Another groundbreaking trend in military technology is genetic engineering, although most research in this field is still far from yielding results, and most governments believed to be sponsoring this research have kept it highly classified. The gene is the hereditary building block of any living organism. Researchers in genetic engineering are believed to have figured out ways of manipulating the human gene to build soldiers with heightened abilities.
Military industrial pharmaceutical complexes have developed drugs that can enhance natural abilities in humans. The use of certain amphetamine-based drugs is known to trigger alertness and prevent sleep in servicemen. However, these drugs can lead to poor judgment resulting in friendly fires. A Harvard University professor is rumored to be experimenting with propranolol, a beta blocker that can erase terrifying memories. This is expected to erase the psychological effects of war on soldiers and reduce the effect of post-traumatic stress disorder (PTSD).
Work is also being done to modify human red blood cells to produce and deliver protein antidotes throughout the body and with a blood transfusion could neutralize biological toxins for soldiers in the battlefield. The United States plans to plant nanosensors in soldiers to monitor their health in future battlefields and immediately respond to needs. Research has it that microchips can be modified to combat PTSD and make soldiers more resilient. It can monitor how the brain shifts into anxiety and depression, and send electrical stimulation to correct the abnormal brain patterns creating a brain-machine interface program.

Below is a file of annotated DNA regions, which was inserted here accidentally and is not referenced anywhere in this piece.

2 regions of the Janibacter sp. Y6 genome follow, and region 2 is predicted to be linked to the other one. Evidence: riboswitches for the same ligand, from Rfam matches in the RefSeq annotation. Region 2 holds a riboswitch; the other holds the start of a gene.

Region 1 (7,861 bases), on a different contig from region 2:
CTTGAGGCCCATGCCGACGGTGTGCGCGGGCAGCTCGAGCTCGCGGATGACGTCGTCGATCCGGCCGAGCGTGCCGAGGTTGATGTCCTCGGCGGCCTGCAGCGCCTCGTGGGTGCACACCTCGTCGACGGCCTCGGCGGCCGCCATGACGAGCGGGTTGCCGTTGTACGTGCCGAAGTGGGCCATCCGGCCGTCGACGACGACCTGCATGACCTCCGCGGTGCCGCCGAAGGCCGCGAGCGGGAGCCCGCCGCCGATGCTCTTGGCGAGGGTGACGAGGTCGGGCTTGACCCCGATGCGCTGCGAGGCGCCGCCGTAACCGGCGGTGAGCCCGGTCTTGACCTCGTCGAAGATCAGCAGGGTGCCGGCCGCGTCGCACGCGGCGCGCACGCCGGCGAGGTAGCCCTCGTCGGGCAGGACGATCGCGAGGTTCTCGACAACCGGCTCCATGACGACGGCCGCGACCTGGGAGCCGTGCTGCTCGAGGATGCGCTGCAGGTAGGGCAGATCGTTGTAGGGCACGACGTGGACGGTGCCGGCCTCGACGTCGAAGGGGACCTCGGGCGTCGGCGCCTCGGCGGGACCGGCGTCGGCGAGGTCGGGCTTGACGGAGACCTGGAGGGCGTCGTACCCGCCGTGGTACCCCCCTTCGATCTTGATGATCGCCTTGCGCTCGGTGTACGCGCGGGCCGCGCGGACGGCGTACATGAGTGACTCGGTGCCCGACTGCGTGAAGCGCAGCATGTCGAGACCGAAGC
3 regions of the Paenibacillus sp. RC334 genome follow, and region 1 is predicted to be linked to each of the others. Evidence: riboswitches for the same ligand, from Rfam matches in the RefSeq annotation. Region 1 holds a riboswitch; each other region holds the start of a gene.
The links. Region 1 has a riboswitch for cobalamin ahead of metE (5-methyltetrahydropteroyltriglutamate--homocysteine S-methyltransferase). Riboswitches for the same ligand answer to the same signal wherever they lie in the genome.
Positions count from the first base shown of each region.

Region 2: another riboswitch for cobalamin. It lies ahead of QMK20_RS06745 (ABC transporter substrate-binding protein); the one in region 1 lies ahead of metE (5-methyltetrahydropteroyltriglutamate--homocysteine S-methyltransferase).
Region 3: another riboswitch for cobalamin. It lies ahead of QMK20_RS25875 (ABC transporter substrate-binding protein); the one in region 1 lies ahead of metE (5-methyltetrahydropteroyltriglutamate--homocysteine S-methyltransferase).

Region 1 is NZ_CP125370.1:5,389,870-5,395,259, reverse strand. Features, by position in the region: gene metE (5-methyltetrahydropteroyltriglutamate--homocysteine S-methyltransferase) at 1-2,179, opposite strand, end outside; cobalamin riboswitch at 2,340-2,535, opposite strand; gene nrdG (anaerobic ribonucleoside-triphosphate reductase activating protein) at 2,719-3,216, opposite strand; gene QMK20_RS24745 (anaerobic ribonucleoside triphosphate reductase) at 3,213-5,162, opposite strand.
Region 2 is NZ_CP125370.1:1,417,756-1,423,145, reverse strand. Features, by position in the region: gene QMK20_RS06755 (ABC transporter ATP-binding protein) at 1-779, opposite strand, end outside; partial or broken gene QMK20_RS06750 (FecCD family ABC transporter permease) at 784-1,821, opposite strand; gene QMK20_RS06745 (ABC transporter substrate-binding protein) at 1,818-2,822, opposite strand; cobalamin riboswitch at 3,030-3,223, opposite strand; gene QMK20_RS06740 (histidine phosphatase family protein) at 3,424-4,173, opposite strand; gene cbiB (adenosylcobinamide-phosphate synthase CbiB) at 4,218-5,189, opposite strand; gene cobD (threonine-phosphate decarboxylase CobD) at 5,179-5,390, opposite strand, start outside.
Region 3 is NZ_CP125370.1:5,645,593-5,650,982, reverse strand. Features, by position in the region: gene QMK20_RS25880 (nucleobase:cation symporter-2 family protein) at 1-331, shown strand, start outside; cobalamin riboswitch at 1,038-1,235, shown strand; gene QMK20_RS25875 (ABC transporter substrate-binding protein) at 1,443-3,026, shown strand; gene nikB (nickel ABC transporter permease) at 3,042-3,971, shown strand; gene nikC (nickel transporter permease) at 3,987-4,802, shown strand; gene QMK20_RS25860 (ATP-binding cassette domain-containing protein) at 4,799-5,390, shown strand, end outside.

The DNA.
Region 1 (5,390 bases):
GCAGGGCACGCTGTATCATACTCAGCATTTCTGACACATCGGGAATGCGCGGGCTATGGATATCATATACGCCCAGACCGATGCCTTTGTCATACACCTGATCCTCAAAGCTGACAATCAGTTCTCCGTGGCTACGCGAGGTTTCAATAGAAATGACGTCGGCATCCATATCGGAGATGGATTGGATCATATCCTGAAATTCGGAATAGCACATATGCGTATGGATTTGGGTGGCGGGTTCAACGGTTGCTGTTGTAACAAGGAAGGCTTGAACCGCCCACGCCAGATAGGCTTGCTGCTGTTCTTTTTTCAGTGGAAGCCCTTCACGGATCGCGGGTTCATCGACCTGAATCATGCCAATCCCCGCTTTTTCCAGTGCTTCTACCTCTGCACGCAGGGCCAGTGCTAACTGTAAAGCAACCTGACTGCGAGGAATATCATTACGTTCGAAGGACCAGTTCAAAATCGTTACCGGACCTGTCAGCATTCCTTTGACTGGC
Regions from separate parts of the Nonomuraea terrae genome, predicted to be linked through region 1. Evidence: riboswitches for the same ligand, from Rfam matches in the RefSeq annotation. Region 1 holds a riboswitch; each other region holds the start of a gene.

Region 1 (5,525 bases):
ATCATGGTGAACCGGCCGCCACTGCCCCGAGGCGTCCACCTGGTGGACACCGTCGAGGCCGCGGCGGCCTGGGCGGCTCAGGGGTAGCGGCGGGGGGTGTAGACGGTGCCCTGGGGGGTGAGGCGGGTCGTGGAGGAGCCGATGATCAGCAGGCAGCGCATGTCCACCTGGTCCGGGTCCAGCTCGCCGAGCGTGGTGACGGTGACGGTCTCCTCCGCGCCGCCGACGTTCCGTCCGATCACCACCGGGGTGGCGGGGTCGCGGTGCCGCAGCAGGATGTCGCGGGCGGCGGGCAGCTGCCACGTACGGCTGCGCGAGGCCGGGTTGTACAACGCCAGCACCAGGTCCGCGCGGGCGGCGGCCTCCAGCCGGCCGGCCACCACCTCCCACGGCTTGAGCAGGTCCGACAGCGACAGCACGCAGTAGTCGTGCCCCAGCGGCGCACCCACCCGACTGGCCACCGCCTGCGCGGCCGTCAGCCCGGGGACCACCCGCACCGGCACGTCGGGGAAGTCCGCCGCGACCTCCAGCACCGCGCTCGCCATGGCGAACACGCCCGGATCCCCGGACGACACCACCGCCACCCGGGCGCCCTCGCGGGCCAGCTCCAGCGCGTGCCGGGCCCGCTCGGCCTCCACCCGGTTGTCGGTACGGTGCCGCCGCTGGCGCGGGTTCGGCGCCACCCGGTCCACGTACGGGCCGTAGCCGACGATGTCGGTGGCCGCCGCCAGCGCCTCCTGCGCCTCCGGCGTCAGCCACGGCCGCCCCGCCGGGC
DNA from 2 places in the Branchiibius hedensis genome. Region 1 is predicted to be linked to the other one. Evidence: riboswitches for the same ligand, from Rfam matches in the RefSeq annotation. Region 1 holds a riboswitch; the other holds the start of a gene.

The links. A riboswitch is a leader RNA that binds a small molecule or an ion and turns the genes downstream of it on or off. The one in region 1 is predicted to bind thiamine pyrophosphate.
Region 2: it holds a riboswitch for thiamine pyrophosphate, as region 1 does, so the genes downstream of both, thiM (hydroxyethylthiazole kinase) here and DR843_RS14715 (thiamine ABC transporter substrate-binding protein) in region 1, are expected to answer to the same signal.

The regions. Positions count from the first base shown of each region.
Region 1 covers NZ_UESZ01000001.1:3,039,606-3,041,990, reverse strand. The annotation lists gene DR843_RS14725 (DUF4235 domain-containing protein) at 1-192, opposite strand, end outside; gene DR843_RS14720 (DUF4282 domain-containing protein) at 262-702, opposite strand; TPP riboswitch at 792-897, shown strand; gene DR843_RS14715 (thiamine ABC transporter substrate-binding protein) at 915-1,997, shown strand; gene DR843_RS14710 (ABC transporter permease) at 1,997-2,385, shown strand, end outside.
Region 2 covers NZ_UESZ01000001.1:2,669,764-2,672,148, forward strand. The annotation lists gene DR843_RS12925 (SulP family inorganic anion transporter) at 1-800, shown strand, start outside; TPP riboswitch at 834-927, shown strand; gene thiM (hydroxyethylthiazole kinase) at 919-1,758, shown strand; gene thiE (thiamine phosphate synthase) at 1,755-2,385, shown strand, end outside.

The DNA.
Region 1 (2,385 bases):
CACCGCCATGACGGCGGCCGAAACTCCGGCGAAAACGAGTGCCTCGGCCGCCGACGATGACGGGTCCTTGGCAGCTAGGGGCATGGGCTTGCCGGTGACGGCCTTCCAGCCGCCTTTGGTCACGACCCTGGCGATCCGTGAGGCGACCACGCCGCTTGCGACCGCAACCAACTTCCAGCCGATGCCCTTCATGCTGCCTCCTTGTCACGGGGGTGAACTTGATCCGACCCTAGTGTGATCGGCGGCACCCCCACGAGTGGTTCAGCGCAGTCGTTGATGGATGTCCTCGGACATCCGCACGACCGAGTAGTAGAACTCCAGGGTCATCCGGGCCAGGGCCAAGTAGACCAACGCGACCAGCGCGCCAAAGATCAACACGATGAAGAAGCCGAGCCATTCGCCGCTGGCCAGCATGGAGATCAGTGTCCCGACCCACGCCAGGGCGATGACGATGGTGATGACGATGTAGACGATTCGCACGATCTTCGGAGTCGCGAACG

In the future, genetic engineer research may produce results that will enable the world to treat certain challenges encountered in the military today. They include:
- How to trigger soldiers injured body into re-growing damaged/severed limbs.
- Turning fat into energy to enable soldiers to stay days without food in war zones.
- Production of contact lens-mounted displays that could focus information from drones and satellites directly onto the soldier’s eye.
- How to increase speed and muscular endurance beyond the natural thresh hold in servicemen.
These researchers in gene manipulation if successful will take the art of warfare into another phase: the era of the superhuman.
- Schafer, Ron (July 2003). “Robotics to play major role in future war fighting” United States Joint forces command. Retrieve 2013-04-30.
- “U.S Army Tests Flying Robot Sniper” Fox News (2009). Retrieved 2009-04-03.
- Moraga, Roger. “Modern Genetics in the world of fiction” Clarkes world magazine Retrieved 8 February 2013.
- Lin, Bekey et al (2009). “Robots in war: issues of Risk and Ethics”.
ANENE OBINNA CHINEMELUM JR. is a native of Nibo in Awka-south local government area of Anambra state, Nigeria. He loves creative writing and participates in several writing contests. He is also a student of the University of Nigeria.Follow Hektoen International via social media to see more featured content.